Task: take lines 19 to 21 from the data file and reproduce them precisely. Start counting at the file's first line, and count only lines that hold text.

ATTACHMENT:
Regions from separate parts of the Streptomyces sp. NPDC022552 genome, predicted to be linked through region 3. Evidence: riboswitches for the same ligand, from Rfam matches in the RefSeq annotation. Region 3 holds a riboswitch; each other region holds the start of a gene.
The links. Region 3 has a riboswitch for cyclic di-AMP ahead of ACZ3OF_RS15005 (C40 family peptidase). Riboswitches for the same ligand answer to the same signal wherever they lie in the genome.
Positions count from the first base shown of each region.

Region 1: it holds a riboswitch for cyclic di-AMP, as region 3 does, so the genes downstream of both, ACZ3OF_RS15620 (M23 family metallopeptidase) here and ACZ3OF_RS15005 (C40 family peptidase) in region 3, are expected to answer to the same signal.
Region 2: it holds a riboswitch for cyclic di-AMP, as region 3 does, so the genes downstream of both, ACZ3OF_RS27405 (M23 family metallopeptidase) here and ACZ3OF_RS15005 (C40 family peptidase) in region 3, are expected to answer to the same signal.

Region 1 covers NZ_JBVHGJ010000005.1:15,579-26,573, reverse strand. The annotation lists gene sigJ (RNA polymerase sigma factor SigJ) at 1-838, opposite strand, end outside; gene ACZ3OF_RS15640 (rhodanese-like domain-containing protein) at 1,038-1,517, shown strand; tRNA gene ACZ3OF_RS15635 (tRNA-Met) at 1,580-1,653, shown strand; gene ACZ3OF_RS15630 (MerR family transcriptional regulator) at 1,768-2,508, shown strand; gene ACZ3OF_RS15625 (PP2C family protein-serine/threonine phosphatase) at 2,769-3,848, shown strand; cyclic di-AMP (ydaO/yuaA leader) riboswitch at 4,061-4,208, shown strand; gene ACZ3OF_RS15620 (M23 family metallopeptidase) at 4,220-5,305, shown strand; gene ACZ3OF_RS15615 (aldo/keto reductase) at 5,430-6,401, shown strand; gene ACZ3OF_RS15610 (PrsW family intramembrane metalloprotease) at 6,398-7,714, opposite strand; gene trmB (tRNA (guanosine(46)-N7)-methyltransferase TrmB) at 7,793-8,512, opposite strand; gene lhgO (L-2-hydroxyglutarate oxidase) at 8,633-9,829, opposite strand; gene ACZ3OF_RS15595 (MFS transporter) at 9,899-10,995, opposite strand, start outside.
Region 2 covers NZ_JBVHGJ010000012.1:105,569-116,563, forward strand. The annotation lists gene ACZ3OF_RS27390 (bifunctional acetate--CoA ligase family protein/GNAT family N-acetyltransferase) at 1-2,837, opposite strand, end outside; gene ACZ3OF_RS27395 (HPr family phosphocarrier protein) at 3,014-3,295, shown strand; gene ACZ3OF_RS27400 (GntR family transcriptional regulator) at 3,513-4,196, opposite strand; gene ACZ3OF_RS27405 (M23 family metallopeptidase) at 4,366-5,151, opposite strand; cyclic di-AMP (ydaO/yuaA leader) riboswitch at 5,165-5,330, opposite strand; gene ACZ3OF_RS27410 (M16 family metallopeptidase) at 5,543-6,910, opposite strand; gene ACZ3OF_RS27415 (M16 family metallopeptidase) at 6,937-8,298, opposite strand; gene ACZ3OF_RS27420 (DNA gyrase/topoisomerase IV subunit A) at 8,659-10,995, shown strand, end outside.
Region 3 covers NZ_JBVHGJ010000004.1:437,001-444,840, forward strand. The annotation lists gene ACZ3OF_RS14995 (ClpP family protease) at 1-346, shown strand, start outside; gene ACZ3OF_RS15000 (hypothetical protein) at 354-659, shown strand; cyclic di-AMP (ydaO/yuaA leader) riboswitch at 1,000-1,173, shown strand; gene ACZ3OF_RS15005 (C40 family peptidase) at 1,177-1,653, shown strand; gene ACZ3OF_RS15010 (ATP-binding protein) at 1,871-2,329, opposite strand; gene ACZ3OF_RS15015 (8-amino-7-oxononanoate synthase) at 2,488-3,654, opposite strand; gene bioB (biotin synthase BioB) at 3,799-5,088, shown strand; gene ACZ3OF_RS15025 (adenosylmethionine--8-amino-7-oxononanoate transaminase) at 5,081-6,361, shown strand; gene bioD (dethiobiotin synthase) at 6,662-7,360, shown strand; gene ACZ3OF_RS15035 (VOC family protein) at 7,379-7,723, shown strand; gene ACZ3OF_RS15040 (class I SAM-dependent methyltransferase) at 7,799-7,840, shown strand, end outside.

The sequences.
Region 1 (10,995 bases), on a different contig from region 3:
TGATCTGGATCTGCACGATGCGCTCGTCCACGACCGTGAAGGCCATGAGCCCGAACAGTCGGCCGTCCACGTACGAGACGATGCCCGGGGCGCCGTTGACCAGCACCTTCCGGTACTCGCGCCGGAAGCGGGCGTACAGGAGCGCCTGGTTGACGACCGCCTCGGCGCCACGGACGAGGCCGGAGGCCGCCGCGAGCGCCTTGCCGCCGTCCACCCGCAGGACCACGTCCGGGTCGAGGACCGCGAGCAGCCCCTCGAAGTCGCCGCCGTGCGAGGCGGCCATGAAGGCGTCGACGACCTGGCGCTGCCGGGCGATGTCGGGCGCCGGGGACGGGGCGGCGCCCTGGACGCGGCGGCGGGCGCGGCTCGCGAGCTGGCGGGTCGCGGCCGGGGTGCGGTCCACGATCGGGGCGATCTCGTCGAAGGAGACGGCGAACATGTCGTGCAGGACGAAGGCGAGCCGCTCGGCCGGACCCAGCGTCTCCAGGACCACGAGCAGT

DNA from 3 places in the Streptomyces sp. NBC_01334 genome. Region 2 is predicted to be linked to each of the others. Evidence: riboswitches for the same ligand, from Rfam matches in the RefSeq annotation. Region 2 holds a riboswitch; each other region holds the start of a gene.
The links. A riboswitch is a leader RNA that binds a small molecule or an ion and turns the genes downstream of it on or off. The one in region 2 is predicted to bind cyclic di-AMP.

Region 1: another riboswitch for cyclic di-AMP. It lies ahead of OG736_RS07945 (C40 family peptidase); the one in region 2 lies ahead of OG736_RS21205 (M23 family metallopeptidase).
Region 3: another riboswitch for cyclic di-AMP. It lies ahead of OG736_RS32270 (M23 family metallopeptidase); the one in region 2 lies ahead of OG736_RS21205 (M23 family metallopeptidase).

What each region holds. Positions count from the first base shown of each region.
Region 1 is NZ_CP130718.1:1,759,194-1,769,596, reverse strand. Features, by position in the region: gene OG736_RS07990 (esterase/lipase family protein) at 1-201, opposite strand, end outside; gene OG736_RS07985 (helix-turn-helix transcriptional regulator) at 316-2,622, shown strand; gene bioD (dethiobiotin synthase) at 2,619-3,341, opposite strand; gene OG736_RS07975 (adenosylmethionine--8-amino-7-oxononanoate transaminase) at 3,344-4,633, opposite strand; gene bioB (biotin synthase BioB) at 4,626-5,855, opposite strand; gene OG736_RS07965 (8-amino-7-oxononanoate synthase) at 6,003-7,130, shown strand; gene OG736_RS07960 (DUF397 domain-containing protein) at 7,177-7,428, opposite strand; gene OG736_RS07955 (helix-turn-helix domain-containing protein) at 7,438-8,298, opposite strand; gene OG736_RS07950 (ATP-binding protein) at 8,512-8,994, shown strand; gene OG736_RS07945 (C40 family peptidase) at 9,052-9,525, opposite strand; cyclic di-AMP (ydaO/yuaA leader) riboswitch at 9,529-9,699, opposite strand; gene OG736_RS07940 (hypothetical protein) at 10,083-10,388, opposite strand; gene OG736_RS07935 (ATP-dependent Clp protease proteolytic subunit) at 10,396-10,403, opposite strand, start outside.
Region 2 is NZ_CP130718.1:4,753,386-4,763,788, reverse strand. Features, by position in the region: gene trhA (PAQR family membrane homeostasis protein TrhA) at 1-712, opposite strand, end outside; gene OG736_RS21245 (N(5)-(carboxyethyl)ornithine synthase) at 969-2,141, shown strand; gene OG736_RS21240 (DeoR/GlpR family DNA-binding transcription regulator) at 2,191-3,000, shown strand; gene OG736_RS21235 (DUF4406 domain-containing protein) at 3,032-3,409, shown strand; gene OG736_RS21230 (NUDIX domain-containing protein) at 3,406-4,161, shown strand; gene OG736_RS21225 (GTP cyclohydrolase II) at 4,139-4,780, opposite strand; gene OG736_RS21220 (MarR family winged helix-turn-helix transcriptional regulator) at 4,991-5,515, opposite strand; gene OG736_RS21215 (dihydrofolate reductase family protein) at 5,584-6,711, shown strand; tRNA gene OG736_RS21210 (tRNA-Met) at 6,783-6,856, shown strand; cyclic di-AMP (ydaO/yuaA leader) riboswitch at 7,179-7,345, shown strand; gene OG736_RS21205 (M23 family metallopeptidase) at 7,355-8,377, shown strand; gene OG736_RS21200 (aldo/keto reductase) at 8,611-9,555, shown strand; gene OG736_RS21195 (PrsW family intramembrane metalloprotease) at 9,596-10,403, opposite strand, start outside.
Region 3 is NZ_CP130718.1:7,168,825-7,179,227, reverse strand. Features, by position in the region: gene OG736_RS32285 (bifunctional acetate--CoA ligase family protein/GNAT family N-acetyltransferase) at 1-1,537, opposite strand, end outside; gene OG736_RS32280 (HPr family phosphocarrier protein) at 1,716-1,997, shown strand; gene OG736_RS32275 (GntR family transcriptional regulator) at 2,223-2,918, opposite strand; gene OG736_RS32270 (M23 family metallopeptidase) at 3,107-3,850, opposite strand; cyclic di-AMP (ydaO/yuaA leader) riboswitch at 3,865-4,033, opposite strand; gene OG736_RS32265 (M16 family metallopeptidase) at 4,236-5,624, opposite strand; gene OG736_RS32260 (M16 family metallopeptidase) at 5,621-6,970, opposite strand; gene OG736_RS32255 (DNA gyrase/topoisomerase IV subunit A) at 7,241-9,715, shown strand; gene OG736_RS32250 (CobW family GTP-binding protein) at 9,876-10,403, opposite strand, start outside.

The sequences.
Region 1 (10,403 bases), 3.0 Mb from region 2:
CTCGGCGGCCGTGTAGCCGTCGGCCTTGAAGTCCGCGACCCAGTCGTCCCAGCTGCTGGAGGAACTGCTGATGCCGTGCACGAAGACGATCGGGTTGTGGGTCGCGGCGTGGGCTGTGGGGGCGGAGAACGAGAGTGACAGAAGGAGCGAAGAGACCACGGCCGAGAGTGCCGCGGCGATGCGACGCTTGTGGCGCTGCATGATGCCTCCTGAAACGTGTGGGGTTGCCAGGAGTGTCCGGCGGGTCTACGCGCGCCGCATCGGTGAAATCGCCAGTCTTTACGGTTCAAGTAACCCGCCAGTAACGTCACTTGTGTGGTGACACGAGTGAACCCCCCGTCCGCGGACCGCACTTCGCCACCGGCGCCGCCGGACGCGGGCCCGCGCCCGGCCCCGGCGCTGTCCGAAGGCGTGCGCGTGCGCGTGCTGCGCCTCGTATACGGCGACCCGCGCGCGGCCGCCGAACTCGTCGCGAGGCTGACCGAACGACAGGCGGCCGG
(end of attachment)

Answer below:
Region 3 is NZ_CP130718.1:7,168,825-7,179,227, reverse strand. Features, by position in the region: gene OG736_RS32285 (bifunctional acetate--CoA ligase family protein/GNAT family N-acetyltransferase) at 1-1,537, opposite strand, end outside; gene OG736_RS32280 (HPr family phosphocarrier protein) at 1,716-1,997, shown strand; gene OG736_RS32275 (GntR family transcriptional regulator) at 2,223-2,918, opposite strand; gene OG736_RS32270 (M23 family metallopeptidase) at 3,107-3,850, opposite strand; cyclic di-AMP (ydaO/yuaA leader) riboswitch at 3,865-4,033, opposite strand; gene OG736_RS32265 (M16 family metallopeptidase) at 4,236-5,624, opposite strand; gene OG736_RS32260 (M16 family metallopeptidase) at 5,621-6,970, opposite strand; gene OG736_RS32255 (DNA gyrase/topoisomerase IV subunit A) at 7,241-9,715, shown strand; gene OG736_RS32250 (CobW family GTP-binding protein) at 9,876-10,403, opposite strand, start outside.

The sequences.
Region 1 (10,403 bases), 3.0 Mb from region 2: